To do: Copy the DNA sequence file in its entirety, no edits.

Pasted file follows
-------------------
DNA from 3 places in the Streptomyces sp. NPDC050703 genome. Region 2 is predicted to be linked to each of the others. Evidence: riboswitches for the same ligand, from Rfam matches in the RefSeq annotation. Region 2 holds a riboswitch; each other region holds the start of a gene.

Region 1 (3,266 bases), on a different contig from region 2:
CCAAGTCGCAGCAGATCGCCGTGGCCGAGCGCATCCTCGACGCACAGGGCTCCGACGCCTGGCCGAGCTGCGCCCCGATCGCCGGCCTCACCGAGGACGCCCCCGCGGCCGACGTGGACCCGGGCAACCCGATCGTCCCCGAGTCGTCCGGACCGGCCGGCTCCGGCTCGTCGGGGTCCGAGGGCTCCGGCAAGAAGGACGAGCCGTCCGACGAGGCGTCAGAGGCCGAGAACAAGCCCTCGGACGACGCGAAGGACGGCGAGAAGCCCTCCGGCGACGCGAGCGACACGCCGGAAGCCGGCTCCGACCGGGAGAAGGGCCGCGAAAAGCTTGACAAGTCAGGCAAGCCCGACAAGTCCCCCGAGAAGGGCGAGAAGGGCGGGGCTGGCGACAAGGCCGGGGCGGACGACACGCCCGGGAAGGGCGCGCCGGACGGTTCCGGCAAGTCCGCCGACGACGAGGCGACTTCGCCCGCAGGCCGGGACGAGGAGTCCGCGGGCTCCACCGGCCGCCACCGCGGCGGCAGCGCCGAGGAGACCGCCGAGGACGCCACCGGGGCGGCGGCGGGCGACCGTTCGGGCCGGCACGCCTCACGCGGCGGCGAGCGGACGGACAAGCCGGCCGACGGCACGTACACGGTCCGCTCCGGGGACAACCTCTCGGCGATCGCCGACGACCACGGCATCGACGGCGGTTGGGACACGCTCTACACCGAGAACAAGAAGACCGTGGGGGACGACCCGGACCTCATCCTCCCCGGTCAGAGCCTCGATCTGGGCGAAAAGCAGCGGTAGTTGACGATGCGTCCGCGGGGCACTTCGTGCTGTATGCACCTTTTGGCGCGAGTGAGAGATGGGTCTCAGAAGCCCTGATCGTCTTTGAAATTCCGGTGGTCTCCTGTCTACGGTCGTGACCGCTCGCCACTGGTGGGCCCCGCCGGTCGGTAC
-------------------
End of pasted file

DNA from 3 places in the Streptomyces sp. NPDC050703 genome. Region 2 is predicted to be linked to each of the others. Evidence: riboswitches for the same ligand, from Rfam matches in the RefSeq annotation. Region 2 holds a riboswitch; each other region holds the start of a gene.

Region 1 (3,266 bases), on a different contig from region 2:
CCAAGTCGCAGCAGATCGCCGTGGCCGAGCGCATCCTCGACGCACAGGGCTCCGACGCCTGGCCGAGCTGCGCCCCGATCGCCGGCCTCACCGAGGACGCCCCCGCGGCCGACGTGGACCCGGGCAACCCGATCGTCCCCGAGTCGTCCGGACCGGCCGGCTCCGGCTCGTCGGGGTCCGAGGGCTCCGGCAAGAAGGACGAGCCGTCCGACGAGGCGTCAGAGGCCGAGAACAAGCCCTCGGACGACGCGAAGGACGGCGAGAAGCCCTCCGGCGACGCGAGCGACACGCCGGAAGCCGGCTCCGACCGGGAGAAGGGCCGCGAAAAGCTTGACAAGTCAGGCAAGCCCGACAAGTCCCCCGAGAAGGGCGAGAAGGGCGGGGCTGGCGACAAGGCCGGGGCGGACGACACGCCCGGGAAGGGCGCGCCGGACGGTTCCGGCAAGTCCGCCGACGACGAGGCGACTTCGCCCGCAGGCCGGGACGAGGAGTCCGCGGGCTCCACCGGCCGCCACCGCGGCGGCAGCGCCGAGGAGACCGCCGAGGACGCCACCGGGGCGGCGGCGGGCGACCGTTCGGGCCGGCACGCCTCACGCGGCGGCGAGCGGACGGACAAGCCGGCCGACGGCACGTACACGGTCCGCTCCGGGGACAACCTCTCGGCGATCGCCGACGACCACGGCATCGACGGCGGTTGGGACACGCTCTACACCGAGAACAAGAAGACCGTGGGGGACGACCCGGACCTCATCCTCCCCGGTCAGAGCCTCGATCTGGGCGAAAAGCAGCGGTAGTTGACGATGCGTCCGCGGGGCACTTCGTGCTGTATGCACCTTTTGGCGCGAGTGAGAGATGGGTCTCAGAAGCCCTGATCGTCTTTGAAATTCCGGTGGTCTCCTGTCTACGGTCGTGACCGCTCGCCACTGGTGGGCCCCGCCGGTCGGTAC